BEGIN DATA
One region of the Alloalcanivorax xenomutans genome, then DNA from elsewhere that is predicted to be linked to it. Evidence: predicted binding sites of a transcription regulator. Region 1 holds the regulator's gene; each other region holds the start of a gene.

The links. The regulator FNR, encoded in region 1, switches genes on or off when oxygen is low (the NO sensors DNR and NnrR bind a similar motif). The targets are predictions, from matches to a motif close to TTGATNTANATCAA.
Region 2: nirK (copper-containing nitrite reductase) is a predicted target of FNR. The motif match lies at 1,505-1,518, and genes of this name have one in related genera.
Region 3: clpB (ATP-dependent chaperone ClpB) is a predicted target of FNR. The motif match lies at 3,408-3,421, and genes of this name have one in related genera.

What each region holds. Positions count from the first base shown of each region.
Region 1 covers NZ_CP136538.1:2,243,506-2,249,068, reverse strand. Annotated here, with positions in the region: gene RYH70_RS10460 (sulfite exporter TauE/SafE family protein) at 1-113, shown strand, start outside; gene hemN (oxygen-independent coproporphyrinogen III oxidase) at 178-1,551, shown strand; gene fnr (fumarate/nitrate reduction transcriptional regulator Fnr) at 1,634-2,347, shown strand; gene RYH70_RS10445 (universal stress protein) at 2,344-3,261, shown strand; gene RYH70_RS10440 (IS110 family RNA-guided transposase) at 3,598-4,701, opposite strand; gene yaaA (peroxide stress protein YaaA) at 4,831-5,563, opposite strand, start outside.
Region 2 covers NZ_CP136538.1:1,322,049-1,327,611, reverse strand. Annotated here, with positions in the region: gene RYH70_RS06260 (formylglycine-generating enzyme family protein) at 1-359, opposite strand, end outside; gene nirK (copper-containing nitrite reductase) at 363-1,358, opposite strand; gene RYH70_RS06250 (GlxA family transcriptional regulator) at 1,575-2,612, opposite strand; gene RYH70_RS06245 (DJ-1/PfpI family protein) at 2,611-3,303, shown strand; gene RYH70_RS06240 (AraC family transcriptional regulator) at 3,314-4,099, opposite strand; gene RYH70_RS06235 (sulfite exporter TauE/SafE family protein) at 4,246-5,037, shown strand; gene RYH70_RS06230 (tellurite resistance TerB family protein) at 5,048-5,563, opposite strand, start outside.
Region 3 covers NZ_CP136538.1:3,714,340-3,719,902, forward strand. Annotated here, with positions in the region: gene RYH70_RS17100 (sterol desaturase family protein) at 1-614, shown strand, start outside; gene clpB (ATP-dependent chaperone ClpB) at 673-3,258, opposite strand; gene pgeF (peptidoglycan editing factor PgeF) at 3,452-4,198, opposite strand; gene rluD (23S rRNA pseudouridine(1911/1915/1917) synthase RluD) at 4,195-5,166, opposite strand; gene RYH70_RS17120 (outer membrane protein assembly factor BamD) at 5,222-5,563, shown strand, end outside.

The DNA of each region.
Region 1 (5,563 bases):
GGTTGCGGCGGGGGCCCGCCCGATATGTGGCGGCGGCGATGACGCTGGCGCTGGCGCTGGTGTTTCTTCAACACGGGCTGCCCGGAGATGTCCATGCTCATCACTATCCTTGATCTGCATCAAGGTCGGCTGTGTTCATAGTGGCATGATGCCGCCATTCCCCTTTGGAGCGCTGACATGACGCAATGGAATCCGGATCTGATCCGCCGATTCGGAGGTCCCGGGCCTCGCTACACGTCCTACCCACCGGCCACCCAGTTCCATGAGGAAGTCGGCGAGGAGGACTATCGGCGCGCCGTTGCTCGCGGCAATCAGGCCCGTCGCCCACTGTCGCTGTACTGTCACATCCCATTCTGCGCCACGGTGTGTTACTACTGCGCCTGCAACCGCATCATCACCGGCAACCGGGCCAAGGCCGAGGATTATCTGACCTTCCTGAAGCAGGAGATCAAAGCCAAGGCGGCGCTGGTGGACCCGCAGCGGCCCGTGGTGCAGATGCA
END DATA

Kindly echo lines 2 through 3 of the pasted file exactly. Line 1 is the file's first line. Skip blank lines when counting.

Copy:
The links. The regulator FNR, encoded in region 1, switches genes on or off when oxygen is low (the NO sensors DNR and NnrR bind a similar motif). The targets are predictions, from matches to a motif close to TTGATNTANATCAA.
Region 2: nirK (copper-containing nitrite reductase) is a predicted target of FNR. The motif match lies at 1,505-1,518, and genes of this name have one in related genera.